Bell, having delivered more than 35,000 helicopters and tiltrotor aircraft since its first helicopter took flight in 1943, is now combining its “deep understanding of vertical flight technology with hybrid-electric power to create a disruptive new VTOL air taxi for everyday use,” VFS officials say.
Learn more: Read "Bell Nexus full-scale air taxi design debuts, taps novel VTOL, hybrid propulsion, energy storage, and avionics technologies"
Innovators within and outside the aerospace industry have seized the opportunity to leverage advances in electric motors, batteries, hybrid-systems, control systems, low-cost manufacturing, and autonomy that have been developed by the automotive, aerospace, and consumer unmanned aircraft systems (UAS) industries, VFS officials continue. “These technologies have revolutionized the creative design space for VTOL innovators, resulting in an incredible breadth and depth of new electric and hybrid-electric VTOL aircraft configurations that don’t resemble the helicopters that have dominated vertical flight for the past 75 years.”
The Bell Nexus builds on the company’s heritage, including its experience developing and producing, with Boeing, the world’s only operational tiltrotor VTOL aircraft, the V‑22 Osprey.
The Bell Nexus uses a Safran turboshaft-based hybrid propulsion and drive system to produce the electrical power for six propellers, each housed in a tilting duct — three on each side of the aircraft cabin. The use of electrical power enables revolutionary configurations that can be much quieter and environmentally friendlier than conventional helicopters. Although batteries have much lower energy density than liquid fuel, the Nexus offsets this by cruising on an airplane wing — as well as lift generated by the six ducts — for extended operational range.
The Safran turboshaft engine, which is housed on the aft fuselage above the cabin, provides additional power for vertical takeoffs and landings, as well as extended range, like a hybrid-electric automobile. The V-tail configuration reduces the noise of the engine exhaust when it is running.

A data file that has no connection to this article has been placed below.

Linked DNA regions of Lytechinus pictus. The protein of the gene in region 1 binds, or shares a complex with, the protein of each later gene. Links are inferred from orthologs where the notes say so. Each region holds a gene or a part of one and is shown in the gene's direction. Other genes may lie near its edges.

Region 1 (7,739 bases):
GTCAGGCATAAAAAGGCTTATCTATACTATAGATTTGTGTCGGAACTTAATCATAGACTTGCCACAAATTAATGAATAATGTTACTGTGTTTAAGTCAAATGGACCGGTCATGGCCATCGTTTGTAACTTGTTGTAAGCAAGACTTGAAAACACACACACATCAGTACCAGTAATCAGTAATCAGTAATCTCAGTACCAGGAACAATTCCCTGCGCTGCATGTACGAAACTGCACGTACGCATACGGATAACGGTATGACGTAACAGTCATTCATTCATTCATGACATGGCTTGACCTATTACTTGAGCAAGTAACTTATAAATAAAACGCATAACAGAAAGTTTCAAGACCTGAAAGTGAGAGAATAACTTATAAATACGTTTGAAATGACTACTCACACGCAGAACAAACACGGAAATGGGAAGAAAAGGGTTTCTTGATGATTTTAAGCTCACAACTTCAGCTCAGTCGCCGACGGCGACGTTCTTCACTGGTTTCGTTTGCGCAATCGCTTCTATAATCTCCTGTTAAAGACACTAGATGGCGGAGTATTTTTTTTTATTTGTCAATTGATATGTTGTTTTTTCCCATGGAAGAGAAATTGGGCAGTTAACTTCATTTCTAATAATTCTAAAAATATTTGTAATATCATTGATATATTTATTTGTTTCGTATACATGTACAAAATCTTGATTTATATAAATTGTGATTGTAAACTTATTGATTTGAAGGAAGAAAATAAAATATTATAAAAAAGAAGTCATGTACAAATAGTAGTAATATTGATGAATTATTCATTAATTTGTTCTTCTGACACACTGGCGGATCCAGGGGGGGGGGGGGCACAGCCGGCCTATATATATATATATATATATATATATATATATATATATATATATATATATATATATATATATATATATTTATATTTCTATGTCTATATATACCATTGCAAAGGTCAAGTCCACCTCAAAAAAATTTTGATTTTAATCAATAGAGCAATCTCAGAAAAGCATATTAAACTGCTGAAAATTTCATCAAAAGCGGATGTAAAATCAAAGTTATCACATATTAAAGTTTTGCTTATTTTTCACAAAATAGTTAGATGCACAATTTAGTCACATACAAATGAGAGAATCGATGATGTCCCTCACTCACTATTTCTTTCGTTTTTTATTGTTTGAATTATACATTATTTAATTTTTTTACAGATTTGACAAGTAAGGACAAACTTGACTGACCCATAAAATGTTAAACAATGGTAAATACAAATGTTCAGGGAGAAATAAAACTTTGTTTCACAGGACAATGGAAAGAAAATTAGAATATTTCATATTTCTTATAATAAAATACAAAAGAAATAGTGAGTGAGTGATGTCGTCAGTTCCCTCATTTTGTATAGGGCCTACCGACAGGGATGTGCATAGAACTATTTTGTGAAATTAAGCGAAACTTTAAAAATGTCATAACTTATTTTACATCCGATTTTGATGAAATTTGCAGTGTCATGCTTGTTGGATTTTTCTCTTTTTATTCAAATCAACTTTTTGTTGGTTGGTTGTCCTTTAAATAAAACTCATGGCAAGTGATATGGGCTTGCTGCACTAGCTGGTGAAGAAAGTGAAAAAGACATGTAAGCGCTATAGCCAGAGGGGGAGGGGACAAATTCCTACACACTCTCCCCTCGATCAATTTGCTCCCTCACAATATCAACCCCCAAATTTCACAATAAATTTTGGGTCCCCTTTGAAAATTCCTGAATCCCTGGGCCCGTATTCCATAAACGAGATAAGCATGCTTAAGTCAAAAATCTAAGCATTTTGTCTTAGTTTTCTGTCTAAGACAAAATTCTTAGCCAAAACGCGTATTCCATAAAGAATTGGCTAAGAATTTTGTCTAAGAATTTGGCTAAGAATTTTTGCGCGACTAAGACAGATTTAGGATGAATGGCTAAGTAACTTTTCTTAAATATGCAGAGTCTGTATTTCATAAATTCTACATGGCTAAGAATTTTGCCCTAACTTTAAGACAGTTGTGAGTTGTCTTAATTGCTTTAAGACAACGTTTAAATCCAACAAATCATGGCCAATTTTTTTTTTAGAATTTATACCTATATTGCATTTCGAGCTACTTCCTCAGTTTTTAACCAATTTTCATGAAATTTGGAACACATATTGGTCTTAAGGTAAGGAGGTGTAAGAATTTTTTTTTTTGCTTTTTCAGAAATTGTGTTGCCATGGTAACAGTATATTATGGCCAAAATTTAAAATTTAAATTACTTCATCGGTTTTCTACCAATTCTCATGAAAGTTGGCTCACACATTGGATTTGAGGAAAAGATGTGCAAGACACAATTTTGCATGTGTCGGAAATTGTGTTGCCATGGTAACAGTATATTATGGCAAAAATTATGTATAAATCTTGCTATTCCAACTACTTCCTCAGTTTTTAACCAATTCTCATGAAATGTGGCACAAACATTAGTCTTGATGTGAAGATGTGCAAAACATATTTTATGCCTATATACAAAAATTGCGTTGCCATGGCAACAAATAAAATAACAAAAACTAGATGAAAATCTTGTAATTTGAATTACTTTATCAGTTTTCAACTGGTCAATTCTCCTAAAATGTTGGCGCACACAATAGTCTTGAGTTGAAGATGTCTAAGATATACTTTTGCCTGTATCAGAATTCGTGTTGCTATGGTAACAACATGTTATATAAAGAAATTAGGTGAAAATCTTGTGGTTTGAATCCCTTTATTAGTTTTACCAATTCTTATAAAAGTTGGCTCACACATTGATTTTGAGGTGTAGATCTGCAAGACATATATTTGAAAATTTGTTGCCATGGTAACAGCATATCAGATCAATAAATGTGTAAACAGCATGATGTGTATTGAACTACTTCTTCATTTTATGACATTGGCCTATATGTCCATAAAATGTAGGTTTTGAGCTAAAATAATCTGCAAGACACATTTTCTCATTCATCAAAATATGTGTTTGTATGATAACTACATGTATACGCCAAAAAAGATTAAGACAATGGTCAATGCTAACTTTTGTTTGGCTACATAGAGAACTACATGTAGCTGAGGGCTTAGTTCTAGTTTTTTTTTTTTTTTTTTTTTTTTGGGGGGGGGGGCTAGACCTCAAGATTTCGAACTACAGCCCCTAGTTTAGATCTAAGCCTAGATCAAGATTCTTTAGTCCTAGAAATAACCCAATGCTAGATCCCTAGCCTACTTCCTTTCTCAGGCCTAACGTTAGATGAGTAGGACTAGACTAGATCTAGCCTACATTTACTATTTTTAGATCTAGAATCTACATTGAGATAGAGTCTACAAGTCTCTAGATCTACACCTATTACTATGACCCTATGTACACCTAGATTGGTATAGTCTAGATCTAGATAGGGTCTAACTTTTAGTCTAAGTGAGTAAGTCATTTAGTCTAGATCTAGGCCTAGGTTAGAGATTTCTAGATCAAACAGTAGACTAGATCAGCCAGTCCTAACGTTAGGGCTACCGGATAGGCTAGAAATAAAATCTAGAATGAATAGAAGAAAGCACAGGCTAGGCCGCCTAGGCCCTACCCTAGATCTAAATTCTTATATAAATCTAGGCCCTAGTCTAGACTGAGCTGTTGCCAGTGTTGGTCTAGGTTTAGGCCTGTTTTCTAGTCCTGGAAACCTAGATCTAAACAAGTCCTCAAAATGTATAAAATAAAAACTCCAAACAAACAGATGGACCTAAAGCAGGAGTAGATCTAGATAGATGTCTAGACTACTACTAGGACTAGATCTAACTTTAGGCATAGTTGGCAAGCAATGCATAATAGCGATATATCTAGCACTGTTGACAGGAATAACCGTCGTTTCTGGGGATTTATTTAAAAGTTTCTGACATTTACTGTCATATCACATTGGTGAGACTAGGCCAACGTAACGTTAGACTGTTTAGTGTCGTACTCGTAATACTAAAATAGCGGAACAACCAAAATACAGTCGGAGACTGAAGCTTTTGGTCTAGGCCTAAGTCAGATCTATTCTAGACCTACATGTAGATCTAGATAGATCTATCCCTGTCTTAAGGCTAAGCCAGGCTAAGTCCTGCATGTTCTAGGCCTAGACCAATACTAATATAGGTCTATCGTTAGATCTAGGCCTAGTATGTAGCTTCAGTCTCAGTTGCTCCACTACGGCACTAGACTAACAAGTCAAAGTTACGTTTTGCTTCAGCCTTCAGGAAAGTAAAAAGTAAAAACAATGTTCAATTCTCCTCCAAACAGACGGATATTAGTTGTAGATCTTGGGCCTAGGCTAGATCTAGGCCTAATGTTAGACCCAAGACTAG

Bell is also leveraging the legacy of its experimental X-22 VTOL X-Plane, which was flown from 1966 to 1988, but the complexity of its four turboshaft engines mechanical driving four tilting ducted propellers via 11 gearboxes was too challenging for the Bell X-22 to go into production, VFS officials explain.
The Vertical Flight Society is tracking more than 135 eVTOL aircraft under development in its World eVTOL Aircraft Directory (www.eVTOL.news), including revolutionary concepts such as vectored thrust aircraft (e.g., the Bell Nexus), wingless multicopters, lift-plus-cruise configurations with both tilting and fixed propellers, electric helicopters, hover bikes, and personal flying devices.
“Fifty years ago, many innovative VTOL designs were rejected because of the complexity of their manual flight controls linkages and propulsion drive systems, but electric power today enables ‘fly-by-wire’ computerized flight control systems as well as ‘power-by-wire’ energy transmission,” Hirschberg adds. “Electric power has opened up an exciting new design space for vertical flight and the Bell Nexus takes full advantage of these advances.”
In addition to Safran, the Bell Nexus team includes Electric Power Systems (EPS), Thales, Moog, and Garmin.
The Vertical Flight Society will host its 6th Annual Electric VTOL Symposium in Mesa, Arizona, on Jan. 29-31, 2019, where Bell Executive Vice President of Technology and Innovation Michael Thacker will deliver the keynote address on Nexus and the company’s other autonomous and electric VTOL aircraft; this will be the first opportunity for Bell to present its Nexus air taxi to an aerospace audience. The Symposium will be held in conjunction with the 8th Biennial Autonomous VTOL Technical Meeting. The combined event features more than 100 speakers on the promise, progress, and challenges of autonomous and electric VTOL aircraft.
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Courtney E. Howard is editorial director and content strategist at SAE International. Contact her by e-mail at firstname.lastname@example.org. Continue reading »